A senior Research Scientist and Lecturer at the Department of Medical Diagnostics at the Kwame Nkrumah University of Science and Technology (KNUST) Dr. Michael Owusu says 50 to 60 percent of Ghanaians are likely to be exposed to the deadly coronavirus if safety etiquettes are not properly observed with increasing cases of community transmission.
According to the Clinical Microbiologist, out of the country’s 28 million population, about 14 to 15 million people could contract the coronavirus.
The Kumasi Centre for Collaborative Research(KCCR) Scientist, is predicting that the aged population in Ghana which is about 1.4 million representing five percent (5%) of the total population of the country according to the 2010 population census are likely to die if they decided not to adhere to the safety measure government and scientist have put in place.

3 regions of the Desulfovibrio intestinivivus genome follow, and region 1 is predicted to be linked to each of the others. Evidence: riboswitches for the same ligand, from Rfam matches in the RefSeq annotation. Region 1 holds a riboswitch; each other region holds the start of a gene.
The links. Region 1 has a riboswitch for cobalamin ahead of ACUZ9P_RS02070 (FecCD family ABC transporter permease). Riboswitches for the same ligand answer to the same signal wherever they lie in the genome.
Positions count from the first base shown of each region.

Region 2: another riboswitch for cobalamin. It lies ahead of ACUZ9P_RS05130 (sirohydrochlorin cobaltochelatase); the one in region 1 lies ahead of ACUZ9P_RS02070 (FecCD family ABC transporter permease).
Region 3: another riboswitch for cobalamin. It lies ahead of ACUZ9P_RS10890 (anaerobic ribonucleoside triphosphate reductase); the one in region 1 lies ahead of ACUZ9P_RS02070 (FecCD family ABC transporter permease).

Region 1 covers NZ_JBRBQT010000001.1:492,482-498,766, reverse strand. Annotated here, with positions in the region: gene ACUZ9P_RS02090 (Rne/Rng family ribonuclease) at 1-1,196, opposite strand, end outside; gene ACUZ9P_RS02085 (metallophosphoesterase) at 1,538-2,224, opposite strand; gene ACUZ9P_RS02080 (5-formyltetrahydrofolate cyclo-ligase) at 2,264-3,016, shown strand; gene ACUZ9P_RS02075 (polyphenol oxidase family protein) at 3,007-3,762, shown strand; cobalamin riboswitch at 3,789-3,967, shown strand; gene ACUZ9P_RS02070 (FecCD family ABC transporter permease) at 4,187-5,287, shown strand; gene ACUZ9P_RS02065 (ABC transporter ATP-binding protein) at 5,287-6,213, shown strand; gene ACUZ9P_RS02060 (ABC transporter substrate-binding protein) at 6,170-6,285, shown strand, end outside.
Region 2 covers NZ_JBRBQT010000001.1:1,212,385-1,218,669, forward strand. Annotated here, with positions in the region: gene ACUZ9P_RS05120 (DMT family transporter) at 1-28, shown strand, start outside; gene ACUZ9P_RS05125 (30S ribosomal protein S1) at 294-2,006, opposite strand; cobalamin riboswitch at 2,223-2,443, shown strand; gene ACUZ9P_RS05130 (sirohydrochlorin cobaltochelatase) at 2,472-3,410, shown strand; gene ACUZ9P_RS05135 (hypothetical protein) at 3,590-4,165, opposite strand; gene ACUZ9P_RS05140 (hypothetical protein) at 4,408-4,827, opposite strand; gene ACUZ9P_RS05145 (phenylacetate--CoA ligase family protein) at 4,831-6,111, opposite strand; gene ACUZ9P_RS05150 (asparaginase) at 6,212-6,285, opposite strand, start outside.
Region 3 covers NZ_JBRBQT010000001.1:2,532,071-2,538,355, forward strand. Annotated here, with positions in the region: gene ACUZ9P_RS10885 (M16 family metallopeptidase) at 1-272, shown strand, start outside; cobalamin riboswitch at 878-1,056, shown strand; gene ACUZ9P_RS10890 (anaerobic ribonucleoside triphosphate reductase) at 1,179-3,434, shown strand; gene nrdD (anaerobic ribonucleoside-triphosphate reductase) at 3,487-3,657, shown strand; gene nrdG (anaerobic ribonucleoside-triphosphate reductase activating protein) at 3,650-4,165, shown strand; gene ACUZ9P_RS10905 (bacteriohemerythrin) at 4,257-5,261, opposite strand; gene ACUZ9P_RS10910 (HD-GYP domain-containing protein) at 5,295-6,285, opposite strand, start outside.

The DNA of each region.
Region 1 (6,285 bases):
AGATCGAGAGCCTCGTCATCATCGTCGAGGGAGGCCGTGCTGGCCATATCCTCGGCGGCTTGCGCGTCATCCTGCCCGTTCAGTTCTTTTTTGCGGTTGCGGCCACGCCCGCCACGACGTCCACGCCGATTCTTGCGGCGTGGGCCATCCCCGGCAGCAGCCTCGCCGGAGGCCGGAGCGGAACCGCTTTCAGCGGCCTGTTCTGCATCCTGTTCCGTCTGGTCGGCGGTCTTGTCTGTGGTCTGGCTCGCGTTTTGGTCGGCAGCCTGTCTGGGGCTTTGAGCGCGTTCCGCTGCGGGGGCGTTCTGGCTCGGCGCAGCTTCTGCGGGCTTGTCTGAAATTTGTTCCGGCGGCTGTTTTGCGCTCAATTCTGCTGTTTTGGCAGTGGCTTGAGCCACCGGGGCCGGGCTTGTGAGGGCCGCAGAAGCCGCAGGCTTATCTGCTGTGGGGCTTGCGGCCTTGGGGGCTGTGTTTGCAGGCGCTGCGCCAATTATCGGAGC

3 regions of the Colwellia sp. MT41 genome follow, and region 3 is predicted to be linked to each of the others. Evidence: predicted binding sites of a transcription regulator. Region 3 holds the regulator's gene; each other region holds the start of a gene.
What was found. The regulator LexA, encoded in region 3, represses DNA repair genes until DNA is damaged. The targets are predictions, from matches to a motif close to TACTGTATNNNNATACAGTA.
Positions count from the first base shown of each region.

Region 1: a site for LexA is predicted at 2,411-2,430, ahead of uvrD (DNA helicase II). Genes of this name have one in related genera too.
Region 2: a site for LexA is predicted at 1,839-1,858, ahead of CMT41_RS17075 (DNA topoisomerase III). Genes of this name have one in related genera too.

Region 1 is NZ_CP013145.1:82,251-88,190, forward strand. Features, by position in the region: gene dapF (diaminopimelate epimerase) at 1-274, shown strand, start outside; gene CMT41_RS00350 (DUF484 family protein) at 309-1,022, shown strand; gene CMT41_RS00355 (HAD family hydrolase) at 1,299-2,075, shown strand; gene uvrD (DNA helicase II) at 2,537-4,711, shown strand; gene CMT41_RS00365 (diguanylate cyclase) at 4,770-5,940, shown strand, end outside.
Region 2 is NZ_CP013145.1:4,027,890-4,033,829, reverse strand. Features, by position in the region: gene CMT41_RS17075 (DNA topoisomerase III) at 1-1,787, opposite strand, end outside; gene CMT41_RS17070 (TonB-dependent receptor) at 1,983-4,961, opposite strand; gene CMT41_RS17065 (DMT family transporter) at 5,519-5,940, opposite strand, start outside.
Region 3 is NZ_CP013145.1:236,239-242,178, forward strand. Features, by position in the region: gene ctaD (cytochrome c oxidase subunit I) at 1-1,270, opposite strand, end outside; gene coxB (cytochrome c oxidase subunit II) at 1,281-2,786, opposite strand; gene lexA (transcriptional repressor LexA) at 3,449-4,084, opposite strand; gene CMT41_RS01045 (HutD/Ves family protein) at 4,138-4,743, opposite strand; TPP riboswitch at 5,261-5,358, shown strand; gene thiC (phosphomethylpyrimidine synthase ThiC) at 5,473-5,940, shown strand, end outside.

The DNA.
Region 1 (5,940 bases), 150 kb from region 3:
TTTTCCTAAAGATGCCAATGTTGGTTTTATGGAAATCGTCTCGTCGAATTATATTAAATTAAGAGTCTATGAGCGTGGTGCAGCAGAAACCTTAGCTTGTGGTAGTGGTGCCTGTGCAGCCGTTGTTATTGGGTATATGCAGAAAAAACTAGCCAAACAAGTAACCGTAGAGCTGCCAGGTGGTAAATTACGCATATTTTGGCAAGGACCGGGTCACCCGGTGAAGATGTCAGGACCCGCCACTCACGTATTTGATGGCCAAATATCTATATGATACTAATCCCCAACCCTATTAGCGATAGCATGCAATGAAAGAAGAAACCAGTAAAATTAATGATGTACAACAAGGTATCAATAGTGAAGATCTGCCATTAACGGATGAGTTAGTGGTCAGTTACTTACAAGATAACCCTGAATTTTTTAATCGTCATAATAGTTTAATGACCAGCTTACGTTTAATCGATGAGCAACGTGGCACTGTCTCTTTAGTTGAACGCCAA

He added, “We should also think into the fact that we can overwhelm the health care sector such that those who have malaria, those who will get accident and other people with underline conditions may not get a place to be attended to in the hospitals and we are likely to lose all these people. So the precautions of staying indoor and social distancing and limiting movements are very crucial at this moment’’ he stressed.
Dr. Owusu said, though lockdown is part of measures government must consider, it is not fully prepared for that because a lot of factors need to be put in place before.
“I lot has to go for a lockdown, from what I’m seeing I don’t think we are prepared. A lockdown involves a lot of thinking and structural planning to enable us to do this. A lot of people in Ghana are in the informal structure there are some who if they don’t go to market to sell they will not get anything. So the MMDCEs, and DCEs must begin to have a plan. Yeah, we can limit movement we must make people sit indoors if we have to give people incentive to stay indoors we must begin to do that’’ he suggested.
He stressed ration of market days should also be considered to reduce congestion as part of measure to control the spreading of the virus in communities.